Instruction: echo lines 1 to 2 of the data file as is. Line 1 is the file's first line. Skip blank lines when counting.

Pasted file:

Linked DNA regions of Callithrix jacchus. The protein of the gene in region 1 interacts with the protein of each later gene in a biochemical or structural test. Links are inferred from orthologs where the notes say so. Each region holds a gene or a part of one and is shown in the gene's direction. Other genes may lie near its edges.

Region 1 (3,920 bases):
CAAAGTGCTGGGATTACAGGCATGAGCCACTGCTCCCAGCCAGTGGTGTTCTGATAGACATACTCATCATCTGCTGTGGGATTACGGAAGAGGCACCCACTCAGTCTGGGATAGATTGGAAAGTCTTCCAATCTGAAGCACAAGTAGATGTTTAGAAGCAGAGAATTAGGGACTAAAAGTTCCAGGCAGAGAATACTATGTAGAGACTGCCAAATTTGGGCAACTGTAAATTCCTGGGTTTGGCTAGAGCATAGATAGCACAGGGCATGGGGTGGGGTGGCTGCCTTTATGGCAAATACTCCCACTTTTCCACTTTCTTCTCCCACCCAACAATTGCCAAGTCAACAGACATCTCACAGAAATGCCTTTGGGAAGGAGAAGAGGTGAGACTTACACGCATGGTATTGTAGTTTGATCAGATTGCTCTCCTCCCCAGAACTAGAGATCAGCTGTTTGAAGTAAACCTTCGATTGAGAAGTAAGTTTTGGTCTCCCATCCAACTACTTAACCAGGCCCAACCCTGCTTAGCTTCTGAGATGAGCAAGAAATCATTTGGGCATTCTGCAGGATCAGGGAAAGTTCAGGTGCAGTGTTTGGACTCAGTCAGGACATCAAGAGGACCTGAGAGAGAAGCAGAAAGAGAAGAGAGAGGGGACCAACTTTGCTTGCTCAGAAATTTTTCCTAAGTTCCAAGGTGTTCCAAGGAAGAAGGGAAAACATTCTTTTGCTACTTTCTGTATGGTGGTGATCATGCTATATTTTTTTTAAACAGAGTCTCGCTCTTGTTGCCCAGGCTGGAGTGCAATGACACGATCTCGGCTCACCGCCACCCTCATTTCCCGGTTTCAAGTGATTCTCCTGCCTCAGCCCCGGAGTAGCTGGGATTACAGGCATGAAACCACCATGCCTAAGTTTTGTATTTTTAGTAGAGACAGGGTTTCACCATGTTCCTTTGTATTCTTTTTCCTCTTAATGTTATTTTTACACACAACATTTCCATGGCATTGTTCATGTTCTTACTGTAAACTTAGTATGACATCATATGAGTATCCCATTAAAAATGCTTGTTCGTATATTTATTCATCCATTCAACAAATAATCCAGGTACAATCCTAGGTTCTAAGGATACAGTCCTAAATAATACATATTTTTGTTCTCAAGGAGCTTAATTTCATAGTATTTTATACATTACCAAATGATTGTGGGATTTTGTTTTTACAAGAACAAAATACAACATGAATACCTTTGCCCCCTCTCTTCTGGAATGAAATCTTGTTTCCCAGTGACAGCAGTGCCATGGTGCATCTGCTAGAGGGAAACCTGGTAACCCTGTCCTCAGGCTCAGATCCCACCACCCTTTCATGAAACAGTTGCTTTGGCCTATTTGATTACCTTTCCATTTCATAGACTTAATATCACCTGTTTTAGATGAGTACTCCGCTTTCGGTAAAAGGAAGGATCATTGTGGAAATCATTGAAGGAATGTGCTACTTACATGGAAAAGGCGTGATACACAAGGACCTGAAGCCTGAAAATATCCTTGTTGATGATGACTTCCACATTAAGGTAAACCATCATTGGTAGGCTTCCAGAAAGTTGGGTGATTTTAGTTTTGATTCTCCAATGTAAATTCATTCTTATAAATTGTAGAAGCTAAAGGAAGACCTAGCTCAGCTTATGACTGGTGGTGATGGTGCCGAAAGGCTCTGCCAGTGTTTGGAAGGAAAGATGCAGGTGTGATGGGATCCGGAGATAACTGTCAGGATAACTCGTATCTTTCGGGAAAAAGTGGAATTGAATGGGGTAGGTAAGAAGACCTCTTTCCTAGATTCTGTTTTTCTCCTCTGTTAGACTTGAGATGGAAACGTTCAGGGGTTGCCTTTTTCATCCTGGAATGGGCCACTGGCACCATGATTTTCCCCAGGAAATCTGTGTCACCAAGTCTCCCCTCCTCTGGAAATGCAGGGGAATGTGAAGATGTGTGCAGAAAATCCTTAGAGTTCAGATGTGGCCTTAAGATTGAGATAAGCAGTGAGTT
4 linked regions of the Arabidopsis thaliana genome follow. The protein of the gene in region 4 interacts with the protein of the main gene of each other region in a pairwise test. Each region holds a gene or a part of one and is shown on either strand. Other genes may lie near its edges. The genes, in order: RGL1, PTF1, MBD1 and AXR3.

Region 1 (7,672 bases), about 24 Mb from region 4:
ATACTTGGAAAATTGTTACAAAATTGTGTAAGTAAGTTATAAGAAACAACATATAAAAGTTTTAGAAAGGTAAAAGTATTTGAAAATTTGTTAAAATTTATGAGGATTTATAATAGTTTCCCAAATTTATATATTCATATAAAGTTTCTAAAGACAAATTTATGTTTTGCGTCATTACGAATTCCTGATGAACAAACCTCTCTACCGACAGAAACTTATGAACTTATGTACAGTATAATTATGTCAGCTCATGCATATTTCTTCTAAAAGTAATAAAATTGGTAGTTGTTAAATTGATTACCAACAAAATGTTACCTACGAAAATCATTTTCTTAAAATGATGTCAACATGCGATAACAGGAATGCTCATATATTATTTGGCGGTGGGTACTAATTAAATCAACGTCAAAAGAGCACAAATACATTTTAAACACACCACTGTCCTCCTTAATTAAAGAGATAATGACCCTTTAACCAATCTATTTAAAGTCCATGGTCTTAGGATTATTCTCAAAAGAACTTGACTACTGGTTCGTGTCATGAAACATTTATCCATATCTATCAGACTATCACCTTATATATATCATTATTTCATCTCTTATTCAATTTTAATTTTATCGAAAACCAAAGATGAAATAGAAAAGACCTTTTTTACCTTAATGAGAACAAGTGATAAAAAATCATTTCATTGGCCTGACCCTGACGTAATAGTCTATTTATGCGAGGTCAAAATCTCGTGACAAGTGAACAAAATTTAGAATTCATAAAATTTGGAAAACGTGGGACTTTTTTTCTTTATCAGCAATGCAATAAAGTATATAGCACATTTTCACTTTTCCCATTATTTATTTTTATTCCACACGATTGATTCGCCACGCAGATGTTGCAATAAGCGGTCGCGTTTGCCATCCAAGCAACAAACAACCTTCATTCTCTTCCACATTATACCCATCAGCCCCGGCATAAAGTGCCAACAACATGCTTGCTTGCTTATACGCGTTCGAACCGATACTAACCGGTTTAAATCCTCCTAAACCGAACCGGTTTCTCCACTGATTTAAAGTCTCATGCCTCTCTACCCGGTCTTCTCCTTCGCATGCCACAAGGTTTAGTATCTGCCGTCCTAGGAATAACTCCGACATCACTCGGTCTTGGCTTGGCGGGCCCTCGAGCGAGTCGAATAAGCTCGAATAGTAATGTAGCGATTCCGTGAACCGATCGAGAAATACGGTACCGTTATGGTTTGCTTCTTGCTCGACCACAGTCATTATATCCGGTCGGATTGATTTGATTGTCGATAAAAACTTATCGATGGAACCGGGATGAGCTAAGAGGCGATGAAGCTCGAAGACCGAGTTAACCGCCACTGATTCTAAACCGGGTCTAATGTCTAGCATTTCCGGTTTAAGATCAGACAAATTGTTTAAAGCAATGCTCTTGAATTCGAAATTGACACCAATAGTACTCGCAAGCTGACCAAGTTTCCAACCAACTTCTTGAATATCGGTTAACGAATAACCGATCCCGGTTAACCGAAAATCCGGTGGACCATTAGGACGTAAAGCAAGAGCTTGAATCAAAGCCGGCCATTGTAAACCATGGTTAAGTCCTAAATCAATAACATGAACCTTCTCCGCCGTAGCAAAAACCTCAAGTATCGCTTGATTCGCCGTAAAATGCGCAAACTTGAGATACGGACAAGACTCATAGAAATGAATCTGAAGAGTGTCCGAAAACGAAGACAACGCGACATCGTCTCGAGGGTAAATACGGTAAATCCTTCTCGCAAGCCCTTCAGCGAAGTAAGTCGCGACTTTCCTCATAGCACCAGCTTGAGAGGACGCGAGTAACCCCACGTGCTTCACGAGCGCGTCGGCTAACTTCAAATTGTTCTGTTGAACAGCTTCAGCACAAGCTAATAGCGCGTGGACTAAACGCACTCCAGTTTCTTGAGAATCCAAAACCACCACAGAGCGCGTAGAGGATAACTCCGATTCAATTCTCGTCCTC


Linked DNA regions of Callithrix jacchus. The protein of the gene in region 1 interacts with the protein of each later gene in a biochemical or structural test. Links are inferred from orthologs where the notes say so. Each region holds a gene or a part of one and is shown in the gene's direction. Other genes may lie near its edges.

Region 1 (3,920 bases):